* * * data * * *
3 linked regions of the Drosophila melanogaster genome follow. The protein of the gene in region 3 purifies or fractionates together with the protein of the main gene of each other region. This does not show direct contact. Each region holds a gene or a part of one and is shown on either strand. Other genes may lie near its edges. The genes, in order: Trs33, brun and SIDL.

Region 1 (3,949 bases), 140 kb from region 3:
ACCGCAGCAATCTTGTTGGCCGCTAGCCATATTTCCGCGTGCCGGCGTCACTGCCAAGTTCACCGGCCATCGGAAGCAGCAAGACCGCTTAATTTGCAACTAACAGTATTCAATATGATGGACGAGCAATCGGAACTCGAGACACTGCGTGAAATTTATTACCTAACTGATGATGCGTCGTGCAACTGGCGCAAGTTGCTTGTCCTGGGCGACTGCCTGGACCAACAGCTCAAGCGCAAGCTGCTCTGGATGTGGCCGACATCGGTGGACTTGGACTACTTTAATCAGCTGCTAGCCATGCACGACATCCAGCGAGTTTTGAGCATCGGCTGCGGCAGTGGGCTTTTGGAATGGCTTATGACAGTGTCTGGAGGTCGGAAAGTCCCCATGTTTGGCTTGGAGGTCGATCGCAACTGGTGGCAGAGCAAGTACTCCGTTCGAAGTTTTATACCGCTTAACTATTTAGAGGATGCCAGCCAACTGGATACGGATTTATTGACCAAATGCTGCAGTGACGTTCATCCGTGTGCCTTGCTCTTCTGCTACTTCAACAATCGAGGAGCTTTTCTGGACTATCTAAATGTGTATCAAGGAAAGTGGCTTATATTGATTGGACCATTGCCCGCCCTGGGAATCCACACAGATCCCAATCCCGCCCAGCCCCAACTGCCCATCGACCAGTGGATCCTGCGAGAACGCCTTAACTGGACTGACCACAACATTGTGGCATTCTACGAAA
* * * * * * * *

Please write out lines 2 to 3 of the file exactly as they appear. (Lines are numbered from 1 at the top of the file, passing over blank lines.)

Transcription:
Region 1 (3,949 bases), 140 kb from region 3:
ACCGCAGCAATCTTGTTGGCCGCTAGCCATATTTCCGCGTGCCGGCGTCACTGCCAAGTTCACCGGCCATCGGAAGCAGCAAGACCGCTTAATTTGCAACTAACAGTATTCAATATGATGGACGAGCAATCGGAACTCGAGACACTGCGTGAAATTTATTACCTAACTGATGATGCGTCGTGCAACTGGCGCAAGTTGCTTGTCCTGGGCGACTGCCTGGACCAACAGCTCAAGCGCAAGCTGCTCTGGATGTGGCCGACATCGGTGGACTTGGACTACTTTAATCAGCTGCTAGCCATGCACGACATCCAGCGAGTTTTGAGCATCGGCTGCGGCAGTGGGCTTTTGGAATGGCTTATGACAGTGTCTGGAGGTCGGAAAGTCCCCATGTTTGGCTTGGAGGTCGATCGCAACTGGTGGCAGAGCAAGTACTCCGTTCGAAGTTTTATACCGCTTAACTATTTAGAGGATGCCAGCCAACTGGATACGGATTTATTGACCAAATGCTGCAGTGACGTTCATCCGTGTGCCTTGCTCTTCTGCTACTTCAACAATCGAGGAGCTTTTCTGGACTATCTAAATGTGTATCAAGGAAAGTGGCTTATATTGATTGGACCATTGCCCGCCCTGGGAATCCACACAGATCCCAATCCCGCCCAGCCCCAACTGCCCATCGACCAGTGGATCCTGCGAGAACGCCTTAACTGGACTGACCACAACATTGTGGCATTCTACGAAA